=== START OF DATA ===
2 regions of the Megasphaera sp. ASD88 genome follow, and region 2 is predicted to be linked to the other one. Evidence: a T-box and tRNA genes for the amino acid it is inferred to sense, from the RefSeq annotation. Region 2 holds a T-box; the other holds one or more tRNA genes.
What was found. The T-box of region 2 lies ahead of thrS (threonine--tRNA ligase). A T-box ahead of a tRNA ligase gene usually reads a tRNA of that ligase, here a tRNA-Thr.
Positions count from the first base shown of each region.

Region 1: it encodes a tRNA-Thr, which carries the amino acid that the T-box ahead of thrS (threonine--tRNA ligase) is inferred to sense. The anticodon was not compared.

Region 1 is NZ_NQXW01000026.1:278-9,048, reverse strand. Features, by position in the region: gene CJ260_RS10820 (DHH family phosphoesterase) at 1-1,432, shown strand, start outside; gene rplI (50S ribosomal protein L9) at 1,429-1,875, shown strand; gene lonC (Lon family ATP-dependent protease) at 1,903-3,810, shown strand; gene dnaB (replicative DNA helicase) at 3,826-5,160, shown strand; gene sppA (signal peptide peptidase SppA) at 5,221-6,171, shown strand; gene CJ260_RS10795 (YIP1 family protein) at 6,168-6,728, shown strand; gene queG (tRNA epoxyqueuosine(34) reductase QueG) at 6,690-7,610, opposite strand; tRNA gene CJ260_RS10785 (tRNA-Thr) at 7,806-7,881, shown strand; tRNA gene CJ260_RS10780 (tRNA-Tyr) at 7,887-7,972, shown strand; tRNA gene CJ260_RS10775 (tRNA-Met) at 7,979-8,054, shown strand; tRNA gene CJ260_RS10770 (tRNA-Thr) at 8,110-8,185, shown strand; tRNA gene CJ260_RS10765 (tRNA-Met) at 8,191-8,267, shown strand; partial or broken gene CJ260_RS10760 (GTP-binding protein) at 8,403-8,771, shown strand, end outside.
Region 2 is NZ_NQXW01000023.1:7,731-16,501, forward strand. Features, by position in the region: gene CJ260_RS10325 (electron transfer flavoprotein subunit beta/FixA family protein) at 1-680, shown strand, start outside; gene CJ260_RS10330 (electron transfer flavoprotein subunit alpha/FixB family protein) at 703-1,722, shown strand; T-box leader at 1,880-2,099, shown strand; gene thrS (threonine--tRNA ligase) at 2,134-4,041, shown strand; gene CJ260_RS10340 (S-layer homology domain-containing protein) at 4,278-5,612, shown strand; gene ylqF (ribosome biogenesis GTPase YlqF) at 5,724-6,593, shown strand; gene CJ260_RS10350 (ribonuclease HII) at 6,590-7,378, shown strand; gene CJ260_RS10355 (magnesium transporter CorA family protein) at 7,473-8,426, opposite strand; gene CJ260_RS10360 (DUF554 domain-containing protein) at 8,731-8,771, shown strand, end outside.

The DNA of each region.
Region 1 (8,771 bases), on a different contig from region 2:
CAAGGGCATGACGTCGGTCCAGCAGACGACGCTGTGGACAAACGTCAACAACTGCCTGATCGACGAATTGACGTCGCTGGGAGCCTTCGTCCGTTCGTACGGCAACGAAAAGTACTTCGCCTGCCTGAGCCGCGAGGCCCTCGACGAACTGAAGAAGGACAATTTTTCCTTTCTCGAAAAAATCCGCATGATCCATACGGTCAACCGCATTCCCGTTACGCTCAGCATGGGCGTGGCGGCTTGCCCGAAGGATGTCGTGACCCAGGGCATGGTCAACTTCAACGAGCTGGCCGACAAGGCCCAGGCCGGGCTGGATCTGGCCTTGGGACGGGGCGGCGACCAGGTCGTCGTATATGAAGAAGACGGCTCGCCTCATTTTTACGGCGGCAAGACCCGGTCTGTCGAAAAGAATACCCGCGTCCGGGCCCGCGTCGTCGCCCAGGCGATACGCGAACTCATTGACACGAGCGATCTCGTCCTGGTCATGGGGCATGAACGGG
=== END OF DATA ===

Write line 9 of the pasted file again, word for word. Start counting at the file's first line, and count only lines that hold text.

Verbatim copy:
CAAGGGCATGACGTCGGTCCAGCAGACGACGCTGTGGACAAACGTCAACAACTGCCTGATCGACGAATTGACGTCGCTGGGAGCCTTCGTCCGTTCGTACGGCAACGAAAAGTACTTCGCCTGCCTGAGCCGCGAGGCCCTCGACGAACTGAAGAAGGACAATTTTTCCTTTCTCGAAAAAATCCGCATGATCCATACGGTCAACCGCATTCCCGTTACGCTCAGCATGGGCGTGGCGGCTTGCCCGAAGGATGTCGTGACCCAGGGCATGGTCAACTTCAACGAGCTGGCCGACAAGGCCCAGGCCGGGCTGGATCTGGCCTTGGGACGGGGCGGCGACCAGGTCGTCGTATATGAAGAAGACGGCTCGCCTCATTTTTACGGCGGCAAGACCCGGTCTGTCGAAAAGAATACCCGCGTCCGGGCCCGCGTCGTCGCCCAGGCGATACGCGAACTCATTGACACGAGCGATCTCGTCCTGGTCATGGGGCATGAACGGG